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Hum has arrived.

Wednesday, November 4th, 2009

FEATURE SPIRIT: HUM
The newest local spirit to debut, HUM is the brilliant beverage concocted by Mr. Adam Seger. This spirit is incredibly versatile and extra delicious, bursting with flavor and quite tasty herbs, flowers, and fruits. HUM is essentially a botanical spirit, or, rather, a mingling of a strapping base of rum infused with hibiscus, cardamom, ginger, and kaffir lime. A spirit and a liqueur, HUM is lovely as a twist on classic cocktails, or can pump up your favorites with a burst of flavor. Or, if you like to be told what to do, Mr. Seger has developed an extensive list of tried and true tasty cocktails. Sip it neat, stir, shake, or share. www.humspirits.com

Wine Geek: Beaujolais Nouveau

Thursday, October 22nd, 2009

Ah, Beaujolais Nouveau. What originally began as a celebration of the harvest in France. Wine, just pressed and fermented, would run free from fountains, and people congregated in the streets, drinking the splendor of the year’s grapes. It was never fashioned as ‘great wine’, but was always tasty juice, special because it never saw barrel or bottle.

That is why it never made sense to me what has become of this tradition and the craze for Beaujolais Nouveau in the United States. The whole premise of Beaujolais Nouveau is defeated and deflated. Take this wine–just off the press–and bottle it. Send it across the world. So that everyone at once can celebrate the harvest…by drinking wine that’s been loaded up with sugar and sulfur to preserve it for travel. Hmmmmm. Something’s not right here.

Let’s go back the the basics. Beaujolais is a region in southern Burgundy that grows primarily Gamay, a thin-skinned red grape (and a little bit of Chardonnay. If you get the chance to try a Beaujolais Blanc, jump on it!). There are many parts of Beaujolais (known as the crus or villages), that grow Gamay and vinify it in a way that produces exceptional wine. These wines will never be the complex and elegant Pinot Noirs of the Cotes d’Or (the most prestigious growing region in Burgundy), but they can be age-worthy, exceptionally food friendly, and a delight to drink. Beaujolais is actually a cutting edge region in terms of natural agriculture: winemakers here are devoted to using natural methods to let the grapes speak for the land. No new American oak. No synthetic fertilizers. No foreign yeasts.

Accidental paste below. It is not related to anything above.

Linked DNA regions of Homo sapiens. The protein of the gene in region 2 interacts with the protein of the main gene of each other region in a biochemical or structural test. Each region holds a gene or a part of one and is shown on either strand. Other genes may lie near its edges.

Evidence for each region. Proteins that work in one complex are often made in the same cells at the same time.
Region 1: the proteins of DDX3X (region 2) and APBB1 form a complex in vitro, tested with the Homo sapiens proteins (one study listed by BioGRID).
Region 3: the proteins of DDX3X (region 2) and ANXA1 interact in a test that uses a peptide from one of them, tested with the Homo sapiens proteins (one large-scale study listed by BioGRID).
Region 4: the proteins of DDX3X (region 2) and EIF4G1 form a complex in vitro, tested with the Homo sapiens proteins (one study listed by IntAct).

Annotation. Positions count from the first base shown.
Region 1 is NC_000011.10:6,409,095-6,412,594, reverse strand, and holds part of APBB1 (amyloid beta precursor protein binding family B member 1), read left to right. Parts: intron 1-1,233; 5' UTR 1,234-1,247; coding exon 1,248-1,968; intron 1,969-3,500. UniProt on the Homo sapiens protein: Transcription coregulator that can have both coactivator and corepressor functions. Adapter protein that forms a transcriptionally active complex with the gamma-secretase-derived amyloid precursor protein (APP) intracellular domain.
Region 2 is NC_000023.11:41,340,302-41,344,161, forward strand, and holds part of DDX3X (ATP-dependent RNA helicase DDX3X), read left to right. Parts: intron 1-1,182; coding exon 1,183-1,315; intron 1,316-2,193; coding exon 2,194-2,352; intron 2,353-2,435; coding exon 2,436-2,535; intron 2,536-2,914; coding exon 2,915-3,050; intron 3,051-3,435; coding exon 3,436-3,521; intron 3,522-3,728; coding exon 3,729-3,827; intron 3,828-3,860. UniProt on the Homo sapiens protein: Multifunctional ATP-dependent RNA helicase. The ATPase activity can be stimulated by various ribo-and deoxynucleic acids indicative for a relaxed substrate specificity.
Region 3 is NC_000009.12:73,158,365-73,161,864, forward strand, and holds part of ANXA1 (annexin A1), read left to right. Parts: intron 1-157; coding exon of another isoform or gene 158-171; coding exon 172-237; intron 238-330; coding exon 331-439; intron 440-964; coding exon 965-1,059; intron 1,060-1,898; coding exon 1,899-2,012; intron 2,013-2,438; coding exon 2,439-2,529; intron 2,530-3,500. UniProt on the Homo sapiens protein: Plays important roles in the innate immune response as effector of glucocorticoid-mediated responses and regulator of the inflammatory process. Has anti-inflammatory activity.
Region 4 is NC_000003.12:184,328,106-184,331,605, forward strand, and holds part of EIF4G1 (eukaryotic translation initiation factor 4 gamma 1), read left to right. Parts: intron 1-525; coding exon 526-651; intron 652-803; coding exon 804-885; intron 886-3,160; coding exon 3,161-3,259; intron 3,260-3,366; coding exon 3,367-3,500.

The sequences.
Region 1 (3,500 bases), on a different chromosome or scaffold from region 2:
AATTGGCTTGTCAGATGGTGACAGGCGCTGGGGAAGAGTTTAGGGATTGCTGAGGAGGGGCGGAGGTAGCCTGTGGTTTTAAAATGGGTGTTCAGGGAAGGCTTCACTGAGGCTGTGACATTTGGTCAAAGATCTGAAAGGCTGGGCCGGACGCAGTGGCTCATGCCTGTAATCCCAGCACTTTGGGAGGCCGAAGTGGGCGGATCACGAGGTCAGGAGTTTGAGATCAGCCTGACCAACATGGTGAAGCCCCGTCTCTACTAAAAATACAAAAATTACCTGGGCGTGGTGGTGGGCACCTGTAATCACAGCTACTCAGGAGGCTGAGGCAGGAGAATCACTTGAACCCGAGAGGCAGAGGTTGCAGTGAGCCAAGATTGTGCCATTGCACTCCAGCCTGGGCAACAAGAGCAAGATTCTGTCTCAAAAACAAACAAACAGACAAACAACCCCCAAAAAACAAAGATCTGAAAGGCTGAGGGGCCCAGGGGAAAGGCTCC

Unfortunately, what’s become the industry of ‘Beaujolais Nouveau’ has nothing to do with this ethos. First of all, this style of wine is made using a process called carbonic maceration. Carbonic maceration means that grapes are sallied up with CO2 before they are crushed. Fermentation begins to occur inside of the skin, before the juice ever leaves its boundaries.The flesh inside gets a little bit of color from the skins during this process. Then the grapes are crushed and have no further contact with the skins. The resulting wine is bright and fruity (sometimes cloyingly so), and has no tannins. Experts maintain that this wine needs to be drunk young, and has relatively no aging potential.

Another impact of Beaujolais Nouveau (besides creating insipid juice that has given a bad name to all of Beaujolais) is environmental: because Beaujolais Nouveau has to reach its intended audience within weeks of bottling, it is often air-freighted. Dr. Vino has written many articles on how much more of a carbon footprint this has than the traditional method of shipping wine. He suggests drinking something local to celebrate the harvest: embrace the tradition of Beaujolais Nouveau by drinking the juice that is fresh and close to home. Come to LUSH, and we’ll show you some brews, spirits, and wine from your own backyard. Cheers!

A Quick & Dirty Intro to Bordeaux: Right Bank vs. Left Bank

Thursday, August 27th, 2009

In honor of our Merlot tasting this week, we thought we’d talk a bit about this grape’s birthplace and noble heritage, which lie in the tumultuous and prestigious river banks of Bordeaux. Being the largest fine wine region in the world, and having no fewer than 57 appellations to speak of, with loads of history, intrigue, and hype, Bordeaux can be a little bit intimidating to the everyday wine drinker. But lucky for us, there are a few sweeping generalizations that can be made about Bordeaux, which can help us to get a grasp on this all too mysterious region.

Let’s talk about the rivers: Bordeaux is cut down the center by the Gironde Estuary, which splits apart into the Dordogne River and the River Garonne. You’ll hear a lot of wine folks talk about Bordeaux in terms of ‘Right Bank’ and ‘Left Bank’, and the land that straddles these rivers is exactly what we’re talking about. The Left Bank/Right Bank distinction, however, is not just something wine snobs throw around to look smart: it is the most fundamental step to understanding Bordeaux. Not only does a huge shift in terroir occur from one bank to the other, there is also a major switch in terms of grape variety planted (and if you master this one little bit of information, you will know a lot more about Bordeaux than you think!): Merlot is the dominant planting on the Right Bank, and Cabernet Sauvignon is the dominant planting on the Left Bank.